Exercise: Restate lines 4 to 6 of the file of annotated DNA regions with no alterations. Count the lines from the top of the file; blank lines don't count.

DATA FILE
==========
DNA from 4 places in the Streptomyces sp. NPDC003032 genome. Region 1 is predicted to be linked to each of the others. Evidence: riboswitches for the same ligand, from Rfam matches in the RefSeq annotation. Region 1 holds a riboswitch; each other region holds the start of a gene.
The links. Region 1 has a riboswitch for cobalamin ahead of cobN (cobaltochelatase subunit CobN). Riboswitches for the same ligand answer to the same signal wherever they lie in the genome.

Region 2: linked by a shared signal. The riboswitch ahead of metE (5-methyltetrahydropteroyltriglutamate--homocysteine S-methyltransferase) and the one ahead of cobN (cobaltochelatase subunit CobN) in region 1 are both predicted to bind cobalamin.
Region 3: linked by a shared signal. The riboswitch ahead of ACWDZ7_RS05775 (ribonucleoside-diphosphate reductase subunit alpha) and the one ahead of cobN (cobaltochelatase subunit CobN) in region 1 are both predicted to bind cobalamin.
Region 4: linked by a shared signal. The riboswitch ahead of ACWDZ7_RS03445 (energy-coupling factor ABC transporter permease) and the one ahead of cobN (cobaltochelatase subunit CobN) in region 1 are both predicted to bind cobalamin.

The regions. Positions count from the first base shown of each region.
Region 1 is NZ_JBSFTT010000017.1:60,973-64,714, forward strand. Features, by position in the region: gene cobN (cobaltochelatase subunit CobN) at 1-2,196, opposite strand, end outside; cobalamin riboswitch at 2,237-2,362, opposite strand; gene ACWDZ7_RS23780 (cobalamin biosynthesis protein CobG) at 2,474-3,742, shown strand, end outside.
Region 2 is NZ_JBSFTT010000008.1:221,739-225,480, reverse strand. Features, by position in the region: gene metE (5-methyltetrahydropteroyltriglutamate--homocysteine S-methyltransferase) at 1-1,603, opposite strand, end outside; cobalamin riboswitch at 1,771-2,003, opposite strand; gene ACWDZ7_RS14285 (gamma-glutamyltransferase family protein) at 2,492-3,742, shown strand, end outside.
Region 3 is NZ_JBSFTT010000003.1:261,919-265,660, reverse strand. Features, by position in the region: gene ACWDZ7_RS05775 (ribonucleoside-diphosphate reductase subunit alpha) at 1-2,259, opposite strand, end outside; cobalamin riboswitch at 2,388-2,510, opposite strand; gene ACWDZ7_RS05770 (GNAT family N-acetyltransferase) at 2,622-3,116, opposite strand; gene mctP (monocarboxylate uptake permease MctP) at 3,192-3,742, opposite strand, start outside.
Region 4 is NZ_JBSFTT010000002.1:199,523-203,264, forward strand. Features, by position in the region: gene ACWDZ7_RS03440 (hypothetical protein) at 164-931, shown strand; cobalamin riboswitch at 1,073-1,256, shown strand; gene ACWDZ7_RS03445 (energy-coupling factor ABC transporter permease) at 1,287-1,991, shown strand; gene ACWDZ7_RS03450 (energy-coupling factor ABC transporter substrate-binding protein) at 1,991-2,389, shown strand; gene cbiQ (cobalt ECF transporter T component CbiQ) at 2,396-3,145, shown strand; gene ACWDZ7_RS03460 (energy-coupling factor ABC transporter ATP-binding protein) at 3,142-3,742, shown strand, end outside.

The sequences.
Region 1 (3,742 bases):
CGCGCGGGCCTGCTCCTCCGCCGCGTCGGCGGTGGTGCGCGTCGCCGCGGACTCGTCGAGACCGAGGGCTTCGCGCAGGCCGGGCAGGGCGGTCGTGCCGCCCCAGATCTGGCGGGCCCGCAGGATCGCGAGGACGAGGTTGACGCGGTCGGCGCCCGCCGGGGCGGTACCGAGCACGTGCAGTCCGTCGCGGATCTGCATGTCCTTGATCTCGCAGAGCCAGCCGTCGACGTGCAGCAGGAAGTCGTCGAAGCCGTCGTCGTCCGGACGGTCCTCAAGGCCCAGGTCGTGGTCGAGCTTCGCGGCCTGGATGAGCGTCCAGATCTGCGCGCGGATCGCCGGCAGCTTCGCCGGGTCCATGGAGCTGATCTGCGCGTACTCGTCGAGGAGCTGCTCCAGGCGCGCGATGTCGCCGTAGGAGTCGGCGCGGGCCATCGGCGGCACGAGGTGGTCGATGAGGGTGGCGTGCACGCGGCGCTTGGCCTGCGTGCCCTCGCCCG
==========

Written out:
Region 3: linked by a shared signal. The riboswitch ahead of ACWDZ7_RS05775 (ribonucleoside-diphosphate reductase subunit alpha) and the one ahead of cobN (cobaltochelatase subunit CobN) in region 1 are both predicted to bind cobalamin.
Region 4: linked by a shared signal. The riboswitch ahead of ACWDZ7_RS03445 (energy-coupling factor ABC transporter permease) and the one ahead of cobN (cobaltochelatase subunit CobN) in region 1 are both predicted to bind cobalamin.

The regions. Positions count from the first base shown of each region.